Willem Cornelisz1

M, #13927, b. circa 1640

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Last Edited03/09/2015
BirthOrigin*Willem was from Rotterdam, , and was perhaps born there circa 1640. Date is estimated.2,1 
(Accused) Attestion On 20 May 1661 Cornelis Willemsz: and Georgius Frederick Wreede declared that the gunner, Willem Cornelisz was absuive toward Fredericus, creating a commotion in the process. The commander, Johan Anthoniszoon van Riebeeck, ordered that he be put in irons, but before the fiscal, Abraham Gabbema, arrived on the scene to implement the order, Cornelisz: retrieved his his side arm [sword] and ran toward Fredericus. Fortunately for the latter Hendrick Hagens and François de Coninck intervened and disarmed Cornelisz:. I have assumed Cornelis Willemsz: to be the individual from Linden, elsewlhere in the record described as a cadet. Corrections are welcome.3 
Misc* On 22 August 1662, the Castle, Maria da Costa van Bengale was discovered in flagrante delictu with Willem Cornelisz. He was fined and dismissed from his post as constable - she was not punished.4 
Occupation* On 22 August 1662 Willem Cornelisz was Constable.1 
Monsterrollen and Opgaafrollen (Muster and tax rolls)In 1660 Willem Cornelisz was enumerated in the muster roll, he was recorded as of Rotterdam, gunner and trumpeter.2
On 1 March 1661 Willem Cornelisz was enumerated in the muster roll, he was recorded as of Rotterdam, gunner and trumpeter.5

Citations

  1. [S657] Mansell Upham 'Hell and Paradise... Hope on Constantia / De Hel en Het Paradijs... De Hoop op Constantia: Jan Grof (died ante 1700) and his extended family at the Cape of Good Hope', First Fifty Years, Uprooted Lives - Unfurling the Cape of Good Hope's Earliest Colonial Inhabitants (1652-1713), (http://e-family.co.za/ffy/ui66.htm), February 2012. "On Sunday night (22 August 1660) Maaij Ansela’s lover (François de Coninck), with the surveyor Pieter Potter and the sergeant Jan Danckaert, testified before the Council of Justice [about] trapping the constable Willem Cornelisz: (from Rotterdam) and Marij in flagrante delictu. They were discovered in each other’s arms between 10 and 11 that night in the constable’s room adjacent to the magazine where the gunpowder was stored. Van Riebeeck sent Marij back to her room. Cornelisz was put into custody. For his transgression (dereliction of duty?), Cornelisz: had his original sentencei50 years in the public works and fine of 100 realsjcommuted (50 reals and dismisssal as constable. Thus, Marij [da Costa], who found her own way to Cornelisz:’s room, was saved from the clutches of Cornelisz:."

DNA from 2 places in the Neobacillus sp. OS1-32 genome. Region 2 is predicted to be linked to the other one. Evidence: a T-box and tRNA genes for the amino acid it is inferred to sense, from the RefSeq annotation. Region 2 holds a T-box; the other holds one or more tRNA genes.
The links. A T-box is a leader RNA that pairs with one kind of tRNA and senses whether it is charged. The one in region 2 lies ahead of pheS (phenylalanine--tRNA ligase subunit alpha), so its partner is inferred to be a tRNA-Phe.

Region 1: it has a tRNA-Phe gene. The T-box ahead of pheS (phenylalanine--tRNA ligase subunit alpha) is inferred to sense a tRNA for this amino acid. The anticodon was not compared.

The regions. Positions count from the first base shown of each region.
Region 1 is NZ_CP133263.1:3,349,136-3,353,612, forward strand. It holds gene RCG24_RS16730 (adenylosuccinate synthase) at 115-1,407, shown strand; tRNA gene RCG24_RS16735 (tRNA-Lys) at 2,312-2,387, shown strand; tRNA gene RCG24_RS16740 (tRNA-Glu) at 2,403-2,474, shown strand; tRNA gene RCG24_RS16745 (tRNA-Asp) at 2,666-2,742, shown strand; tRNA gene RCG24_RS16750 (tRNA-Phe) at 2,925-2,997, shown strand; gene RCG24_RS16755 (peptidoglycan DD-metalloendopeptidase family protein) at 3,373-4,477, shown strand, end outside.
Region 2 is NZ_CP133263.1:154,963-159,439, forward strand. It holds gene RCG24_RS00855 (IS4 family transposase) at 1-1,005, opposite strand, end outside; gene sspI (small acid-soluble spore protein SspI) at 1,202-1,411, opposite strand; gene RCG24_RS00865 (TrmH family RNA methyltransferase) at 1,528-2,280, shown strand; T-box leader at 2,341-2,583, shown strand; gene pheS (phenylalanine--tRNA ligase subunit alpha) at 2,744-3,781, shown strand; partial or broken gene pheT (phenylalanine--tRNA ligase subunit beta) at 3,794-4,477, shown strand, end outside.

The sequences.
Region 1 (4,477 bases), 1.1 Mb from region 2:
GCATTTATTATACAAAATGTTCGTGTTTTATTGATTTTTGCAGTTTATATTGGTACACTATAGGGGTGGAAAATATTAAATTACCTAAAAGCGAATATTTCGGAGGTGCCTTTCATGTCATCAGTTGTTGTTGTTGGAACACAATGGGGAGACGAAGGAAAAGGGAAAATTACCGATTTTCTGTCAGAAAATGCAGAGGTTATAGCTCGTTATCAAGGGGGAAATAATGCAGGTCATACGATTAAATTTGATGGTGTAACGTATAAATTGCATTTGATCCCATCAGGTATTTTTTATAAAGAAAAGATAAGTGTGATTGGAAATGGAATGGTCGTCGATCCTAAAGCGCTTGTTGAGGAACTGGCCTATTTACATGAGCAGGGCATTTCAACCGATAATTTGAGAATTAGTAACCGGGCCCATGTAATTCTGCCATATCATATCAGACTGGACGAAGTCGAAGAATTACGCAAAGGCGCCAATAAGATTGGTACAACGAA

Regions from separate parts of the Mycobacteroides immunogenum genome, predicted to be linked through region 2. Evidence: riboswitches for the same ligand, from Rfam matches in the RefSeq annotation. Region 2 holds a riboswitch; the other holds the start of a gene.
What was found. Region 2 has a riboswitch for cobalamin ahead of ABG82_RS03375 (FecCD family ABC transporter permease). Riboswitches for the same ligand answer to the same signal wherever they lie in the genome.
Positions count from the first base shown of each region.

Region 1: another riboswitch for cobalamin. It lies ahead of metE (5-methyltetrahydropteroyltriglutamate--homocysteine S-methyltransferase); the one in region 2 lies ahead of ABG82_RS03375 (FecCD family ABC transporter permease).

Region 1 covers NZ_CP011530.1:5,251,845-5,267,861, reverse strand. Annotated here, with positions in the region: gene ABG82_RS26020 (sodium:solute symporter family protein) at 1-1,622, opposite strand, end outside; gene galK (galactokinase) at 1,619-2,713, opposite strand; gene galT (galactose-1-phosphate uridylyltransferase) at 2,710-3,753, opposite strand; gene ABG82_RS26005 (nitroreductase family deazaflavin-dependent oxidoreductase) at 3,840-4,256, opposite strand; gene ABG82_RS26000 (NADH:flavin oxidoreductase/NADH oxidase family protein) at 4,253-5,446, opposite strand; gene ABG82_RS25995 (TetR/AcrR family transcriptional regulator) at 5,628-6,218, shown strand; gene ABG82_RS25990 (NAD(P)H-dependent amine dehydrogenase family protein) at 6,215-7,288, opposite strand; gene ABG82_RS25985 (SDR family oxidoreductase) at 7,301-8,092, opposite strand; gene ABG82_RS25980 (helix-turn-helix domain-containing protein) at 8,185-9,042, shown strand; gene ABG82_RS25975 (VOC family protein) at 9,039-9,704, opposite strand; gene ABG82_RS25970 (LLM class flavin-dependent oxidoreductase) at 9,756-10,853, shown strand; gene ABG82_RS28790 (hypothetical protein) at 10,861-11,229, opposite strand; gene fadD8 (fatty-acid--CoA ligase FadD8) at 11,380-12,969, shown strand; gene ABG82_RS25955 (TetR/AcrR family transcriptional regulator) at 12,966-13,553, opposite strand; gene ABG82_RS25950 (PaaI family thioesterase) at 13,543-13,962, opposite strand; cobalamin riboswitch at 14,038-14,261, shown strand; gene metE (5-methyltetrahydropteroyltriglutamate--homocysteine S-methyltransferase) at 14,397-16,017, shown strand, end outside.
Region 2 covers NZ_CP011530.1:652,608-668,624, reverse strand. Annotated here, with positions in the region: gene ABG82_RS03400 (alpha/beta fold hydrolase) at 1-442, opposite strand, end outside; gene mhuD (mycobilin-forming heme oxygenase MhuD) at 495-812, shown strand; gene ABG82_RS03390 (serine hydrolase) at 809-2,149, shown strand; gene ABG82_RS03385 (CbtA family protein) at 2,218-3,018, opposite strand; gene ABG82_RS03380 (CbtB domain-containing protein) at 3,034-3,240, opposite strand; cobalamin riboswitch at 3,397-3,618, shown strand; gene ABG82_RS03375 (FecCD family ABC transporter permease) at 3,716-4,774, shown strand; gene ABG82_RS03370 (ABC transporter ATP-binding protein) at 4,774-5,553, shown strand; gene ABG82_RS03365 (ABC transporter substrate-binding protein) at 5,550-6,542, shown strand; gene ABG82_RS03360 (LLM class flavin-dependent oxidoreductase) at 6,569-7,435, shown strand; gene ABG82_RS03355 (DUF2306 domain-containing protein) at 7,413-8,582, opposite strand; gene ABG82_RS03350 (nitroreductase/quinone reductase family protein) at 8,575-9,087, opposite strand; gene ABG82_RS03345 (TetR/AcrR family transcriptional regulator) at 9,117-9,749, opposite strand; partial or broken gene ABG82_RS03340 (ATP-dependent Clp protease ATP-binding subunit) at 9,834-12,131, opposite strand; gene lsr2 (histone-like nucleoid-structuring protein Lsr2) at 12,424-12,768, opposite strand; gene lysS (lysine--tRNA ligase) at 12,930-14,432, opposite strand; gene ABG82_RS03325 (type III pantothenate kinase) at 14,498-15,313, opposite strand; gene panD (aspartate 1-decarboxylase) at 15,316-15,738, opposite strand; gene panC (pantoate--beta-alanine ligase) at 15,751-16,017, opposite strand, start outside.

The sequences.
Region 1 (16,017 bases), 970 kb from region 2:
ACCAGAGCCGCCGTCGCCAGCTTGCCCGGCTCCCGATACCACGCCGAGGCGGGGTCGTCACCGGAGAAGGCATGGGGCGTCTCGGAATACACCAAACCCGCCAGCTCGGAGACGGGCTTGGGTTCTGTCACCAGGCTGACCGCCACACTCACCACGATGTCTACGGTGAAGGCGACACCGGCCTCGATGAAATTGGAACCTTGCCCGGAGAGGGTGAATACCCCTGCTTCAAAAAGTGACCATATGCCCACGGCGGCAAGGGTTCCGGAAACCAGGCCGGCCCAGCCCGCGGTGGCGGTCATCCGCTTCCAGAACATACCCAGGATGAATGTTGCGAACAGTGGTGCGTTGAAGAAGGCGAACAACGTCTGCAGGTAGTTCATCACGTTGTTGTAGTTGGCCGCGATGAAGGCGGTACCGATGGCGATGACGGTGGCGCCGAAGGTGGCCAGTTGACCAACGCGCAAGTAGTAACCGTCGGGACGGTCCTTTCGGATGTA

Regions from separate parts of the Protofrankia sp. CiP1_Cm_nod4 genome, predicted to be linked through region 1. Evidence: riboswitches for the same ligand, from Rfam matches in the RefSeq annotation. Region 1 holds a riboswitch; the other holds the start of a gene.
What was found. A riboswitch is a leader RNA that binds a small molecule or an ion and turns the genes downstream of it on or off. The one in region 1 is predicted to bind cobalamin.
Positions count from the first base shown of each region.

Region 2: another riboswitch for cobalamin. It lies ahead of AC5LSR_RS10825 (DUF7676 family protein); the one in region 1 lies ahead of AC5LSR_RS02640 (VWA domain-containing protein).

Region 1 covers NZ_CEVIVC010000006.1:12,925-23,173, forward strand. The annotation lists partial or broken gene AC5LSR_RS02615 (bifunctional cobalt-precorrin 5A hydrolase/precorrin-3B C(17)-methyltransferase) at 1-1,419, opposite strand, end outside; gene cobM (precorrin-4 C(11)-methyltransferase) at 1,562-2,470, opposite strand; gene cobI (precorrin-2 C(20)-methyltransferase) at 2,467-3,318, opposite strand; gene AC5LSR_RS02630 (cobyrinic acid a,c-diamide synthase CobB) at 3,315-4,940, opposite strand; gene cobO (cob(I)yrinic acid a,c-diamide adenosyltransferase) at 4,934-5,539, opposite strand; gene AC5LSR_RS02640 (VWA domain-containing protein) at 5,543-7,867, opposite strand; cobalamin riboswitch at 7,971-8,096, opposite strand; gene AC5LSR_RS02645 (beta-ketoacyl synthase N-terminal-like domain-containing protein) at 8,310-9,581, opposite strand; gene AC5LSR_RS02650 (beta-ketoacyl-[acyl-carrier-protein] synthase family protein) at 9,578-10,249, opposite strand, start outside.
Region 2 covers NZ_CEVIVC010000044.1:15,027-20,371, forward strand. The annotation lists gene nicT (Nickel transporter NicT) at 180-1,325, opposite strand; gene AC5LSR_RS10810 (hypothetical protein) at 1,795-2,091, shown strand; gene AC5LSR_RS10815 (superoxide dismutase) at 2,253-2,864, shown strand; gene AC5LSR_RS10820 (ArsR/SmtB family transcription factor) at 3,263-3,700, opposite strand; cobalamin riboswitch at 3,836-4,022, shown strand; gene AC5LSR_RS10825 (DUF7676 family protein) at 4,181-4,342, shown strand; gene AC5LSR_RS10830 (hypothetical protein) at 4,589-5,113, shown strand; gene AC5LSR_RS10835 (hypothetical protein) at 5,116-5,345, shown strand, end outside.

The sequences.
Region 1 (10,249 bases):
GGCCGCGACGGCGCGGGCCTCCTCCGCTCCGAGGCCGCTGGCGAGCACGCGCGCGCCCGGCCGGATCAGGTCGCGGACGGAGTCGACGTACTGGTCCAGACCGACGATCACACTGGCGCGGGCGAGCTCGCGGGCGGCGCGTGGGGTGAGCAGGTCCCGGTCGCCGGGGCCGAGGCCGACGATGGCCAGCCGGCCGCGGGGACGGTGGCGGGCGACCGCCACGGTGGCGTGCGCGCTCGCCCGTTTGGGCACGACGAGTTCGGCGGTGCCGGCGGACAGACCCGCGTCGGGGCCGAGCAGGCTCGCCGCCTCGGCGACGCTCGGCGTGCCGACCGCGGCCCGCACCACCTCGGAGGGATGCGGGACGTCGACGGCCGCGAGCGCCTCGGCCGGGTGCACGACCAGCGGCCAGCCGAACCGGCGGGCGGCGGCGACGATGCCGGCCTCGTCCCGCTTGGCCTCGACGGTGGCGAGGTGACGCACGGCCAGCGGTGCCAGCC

2. [S647] Precis of the archives of the Cape of Good Hope, Letters Despatched 1652-1662 to which are added land grants, attestations, Journal of voyage to Tristan da Cunha, names of freemen, &c. Vol III, H.C.V. Leibrandt; (Cape Town, South Africa: W.A. Richards & Sons, Government Printers, 1900), p.299.. Hereinafter cited as Precis of the archives of the Cape of Good Hope.
  3. [S647] Precis of the archives of the Cape of Good Hope, p.451. Declaration of Corn: Willemsz:, Corporal, and George Fredericus, of Uts [Oedt, near Cologne?], that on Monday, the 16th inst., about 8 p.m. the gunner, Willem Cornelisz:, of Rotterdam, used some bad words towards G. Fredericus, which went so far that a great commotion was created at the Fort. The commander ordered the gunner to be put in irons. The latter (whilst deponent, the corporal went to inform the fiscal [Abraham Gabbema] of the row, and who also heard the bad words), went into his room for his side arms which he brought out bare in his hand. He ran with it to G. Fredericus, but H. Hagens and Frans de Coninck took the sword from him and prevented him from doing any mischief. He swore and scolded and made a great noise, &c. The above certified by oath, 27th May.
  4. [S657] Mansell Upham 'UL04 Hell and Paradise', Uprooted Lives - Unfurling the Cape of Good Hope's Earliest Colonial Inhabitants (1652-1713), "They were discovered in each other’s arms between 10 and 11 that night in the constable’s room adjacent to the magazine where the gunpowder was stored. Van Riebeeck sent Marij back to her room. Cornelisz was put into custody. For his transgression (dereliction of duty?), Cornelisz: had his original sentence (50 years in the public works and fine of 100 reals) commuted (50 reals and dismisssal as constable. Thus, Marij [da Costa], who found her own way to Cornelisz:’s room, was saved from the clutches of Cornelisz:."
  5. [S647] Precis of the archives of the Cape of Good Hope, p.303.
 

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